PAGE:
Communication strategy

Compose a communication strategy to be publicly visible 

The purpose of a communication strategy is to raise awareness of your project. You often want this for two reasons: 1) To capture the attention of young people so they will participate in your project; and 2) to achieve impact with your project. Communicating about your project will increase its visibility which will hopefully strengthen the commitment of both the young participants and the decision-makers. 

You need to prepare a strategy that targets each of your target groups. Composing a strategy can be complex, but it does not have to be. You have already mapped your main target groups – the young people and the decision-makers – so now you just need to decide on the main messages you want send to them and how to get these messages across. Creativity knows no bounds for what exactly this how can be. To give a few examples, it could be promotion stickers for laptops and keychains, happenings at local schools, YouTube videos with young project ambassadors advocating for the project, a project flyer, an interview in the local newspaper, a press release, and so forth. In conclusion, the how depends on the desired target of the message and resources available. 

Besides the young people and the decision-makers, it can be useful to communicate about your project to a wider audience. This effort will increase the awareness of your project, and you will potentially win important stakeholders over, and they might help to get your messages across. Speaking of stakeholders, you should start by identifying the people and organisations that also have a stake in the decisions to be made or youth eParticipation in general. In so doing, you should think broadly – both with regards to the different types of stakeholders (from the big company to the small interest group) and the whole spectrum of interest.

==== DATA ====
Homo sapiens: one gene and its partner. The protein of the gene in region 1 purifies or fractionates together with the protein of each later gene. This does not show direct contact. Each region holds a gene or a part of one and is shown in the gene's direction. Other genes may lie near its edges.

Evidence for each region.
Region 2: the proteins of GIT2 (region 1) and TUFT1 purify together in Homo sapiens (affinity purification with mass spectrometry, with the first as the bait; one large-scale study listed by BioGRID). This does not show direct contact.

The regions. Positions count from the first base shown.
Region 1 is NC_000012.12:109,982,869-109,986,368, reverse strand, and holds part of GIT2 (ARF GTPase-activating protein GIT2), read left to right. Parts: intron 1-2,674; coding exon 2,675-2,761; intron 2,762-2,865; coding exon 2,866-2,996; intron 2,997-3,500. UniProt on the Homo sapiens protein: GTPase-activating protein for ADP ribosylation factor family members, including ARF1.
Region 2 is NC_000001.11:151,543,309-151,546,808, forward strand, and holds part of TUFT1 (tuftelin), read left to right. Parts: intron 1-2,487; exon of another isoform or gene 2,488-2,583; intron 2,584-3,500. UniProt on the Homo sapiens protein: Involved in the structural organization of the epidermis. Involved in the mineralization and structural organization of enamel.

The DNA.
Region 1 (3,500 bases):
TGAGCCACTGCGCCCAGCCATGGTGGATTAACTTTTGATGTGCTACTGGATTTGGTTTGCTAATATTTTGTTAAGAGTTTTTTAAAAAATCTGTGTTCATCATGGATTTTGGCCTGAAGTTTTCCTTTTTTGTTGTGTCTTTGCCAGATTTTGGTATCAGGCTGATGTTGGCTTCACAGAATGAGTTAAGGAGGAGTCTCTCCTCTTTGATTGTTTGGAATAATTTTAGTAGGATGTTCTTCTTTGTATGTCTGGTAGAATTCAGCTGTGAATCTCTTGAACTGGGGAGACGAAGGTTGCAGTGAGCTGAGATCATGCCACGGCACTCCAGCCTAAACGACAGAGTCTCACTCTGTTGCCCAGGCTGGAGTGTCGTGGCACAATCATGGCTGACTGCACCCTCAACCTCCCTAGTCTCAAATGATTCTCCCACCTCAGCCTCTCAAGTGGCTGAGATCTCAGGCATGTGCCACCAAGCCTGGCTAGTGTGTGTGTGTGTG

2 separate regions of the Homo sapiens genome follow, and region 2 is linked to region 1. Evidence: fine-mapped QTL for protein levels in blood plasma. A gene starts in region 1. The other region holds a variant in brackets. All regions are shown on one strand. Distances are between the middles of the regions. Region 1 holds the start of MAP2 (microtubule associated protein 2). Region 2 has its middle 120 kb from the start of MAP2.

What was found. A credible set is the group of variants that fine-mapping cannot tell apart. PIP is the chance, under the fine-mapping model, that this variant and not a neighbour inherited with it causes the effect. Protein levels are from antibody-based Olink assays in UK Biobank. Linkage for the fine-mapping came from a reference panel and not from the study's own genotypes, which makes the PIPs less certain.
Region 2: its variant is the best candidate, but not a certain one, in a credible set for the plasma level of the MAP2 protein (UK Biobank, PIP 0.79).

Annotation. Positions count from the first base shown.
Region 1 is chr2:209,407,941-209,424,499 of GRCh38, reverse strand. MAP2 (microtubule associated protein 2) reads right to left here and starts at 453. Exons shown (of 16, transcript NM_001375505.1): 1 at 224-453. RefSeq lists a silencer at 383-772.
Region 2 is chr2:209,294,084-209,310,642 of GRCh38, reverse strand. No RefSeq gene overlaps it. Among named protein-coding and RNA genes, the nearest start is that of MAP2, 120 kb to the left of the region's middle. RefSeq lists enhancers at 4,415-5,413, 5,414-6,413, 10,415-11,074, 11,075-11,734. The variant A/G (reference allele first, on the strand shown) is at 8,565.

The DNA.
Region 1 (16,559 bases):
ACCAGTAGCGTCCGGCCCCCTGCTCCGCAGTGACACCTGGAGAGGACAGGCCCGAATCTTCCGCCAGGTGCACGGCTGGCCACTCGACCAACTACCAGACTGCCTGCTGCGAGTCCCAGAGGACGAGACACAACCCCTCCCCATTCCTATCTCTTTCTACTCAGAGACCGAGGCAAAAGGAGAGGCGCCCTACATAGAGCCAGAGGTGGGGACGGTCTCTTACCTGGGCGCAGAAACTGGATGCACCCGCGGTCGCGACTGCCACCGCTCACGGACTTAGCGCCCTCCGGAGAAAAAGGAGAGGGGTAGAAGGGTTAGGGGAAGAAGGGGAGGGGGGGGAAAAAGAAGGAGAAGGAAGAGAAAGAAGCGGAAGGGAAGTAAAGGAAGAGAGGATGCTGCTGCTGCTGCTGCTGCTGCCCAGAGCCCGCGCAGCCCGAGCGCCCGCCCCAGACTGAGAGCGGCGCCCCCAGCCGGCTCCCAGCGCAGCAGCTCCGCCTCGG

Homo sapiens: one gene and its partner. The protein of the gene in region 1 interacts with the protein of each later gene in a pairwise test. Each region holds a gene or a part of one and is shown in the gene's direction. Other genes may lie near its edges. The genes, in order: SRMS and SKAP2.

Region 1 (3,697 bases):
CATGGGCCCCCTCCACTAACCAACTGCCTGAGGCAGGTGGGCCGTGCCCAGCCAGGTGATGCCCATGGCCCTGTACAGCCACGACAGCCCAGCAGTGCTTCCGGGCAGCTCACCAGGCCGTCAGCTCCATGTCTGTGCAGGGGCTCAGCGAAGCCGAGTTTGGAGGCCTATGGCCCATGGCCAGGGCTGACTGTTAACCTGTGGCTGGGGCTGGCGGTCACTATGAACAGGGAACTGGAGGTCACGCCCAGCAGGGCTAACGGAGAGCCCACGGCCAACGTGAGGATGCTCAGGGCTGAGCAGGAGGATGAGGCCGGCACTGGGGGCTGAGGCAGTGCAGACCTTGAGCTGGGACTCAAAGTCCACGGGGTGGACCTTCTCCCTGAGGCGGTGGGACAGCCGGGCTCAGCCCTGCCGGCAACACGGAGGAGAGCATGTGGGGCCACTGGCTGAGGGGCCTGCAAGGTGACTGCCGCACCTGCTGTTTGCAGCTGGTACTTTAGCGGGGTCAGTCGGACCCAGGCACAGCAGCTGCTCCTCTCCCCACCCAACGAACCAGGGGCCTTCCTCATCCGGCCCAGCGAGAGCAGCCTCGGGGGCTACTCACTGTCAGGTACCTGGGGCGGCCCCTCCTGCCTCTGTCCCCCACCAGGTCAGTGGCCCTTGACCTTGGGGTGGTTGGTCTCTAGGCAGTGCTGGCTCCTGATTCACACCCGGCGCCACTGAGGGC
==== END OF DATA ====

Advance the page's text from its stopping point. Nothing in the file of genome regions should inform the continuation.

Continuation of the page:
The next step is to prepare targeted communication efforts. This includes making an overview of the different means of communication which you will use to communicate with your different target groups. See a guiding example below which could of course be further elaborated:

Means of communication

It is important that you consider communication as a continuous task which runs throughout all phases of your project. Keep the young people, the decision-makers and other stakeholders continuously updated on project developments to hold their attention. To ease this work, we recommend preparing a detailed plan where each communication activity is described and scheduled. You should take the timeline of the project activities as your starting point. The first message you could communicate to a wider audience is that the, let’s say, municipality is in the process of organising a youth eParticipation project – that is a story in itself! It is very important that you start as early as possible to communicate about the project, so it is already known before the actual participatory process is kicked-off. And speaking of kick-off, you could organise a grand project launch which convinces everyone to be involved! 

If your project organisation is not already present on social media (SoMe) you could create an account on one or several of these channels. You should of course pick the channel(s) where young people are already present, so they will see your updates and tweets, and hopefully share them with their network. If you have established a steering committee with young representatives, ask them which SoMe channels are the most commonly used because this highly depends on country and age group. In addition, it can be useful to create a hashtag (#) for your participatory project to be used to facilitate the online dialogue about your project, not just on the OPIN platform but across different SoMe channels too. 

And one last thing: When you design your communication products, make sure to avoid copyright infringements! Everything from pictures, sound recordings to literary works can be covered by copyright. Check out Creative Commons  for more information on this topic.

Communication habits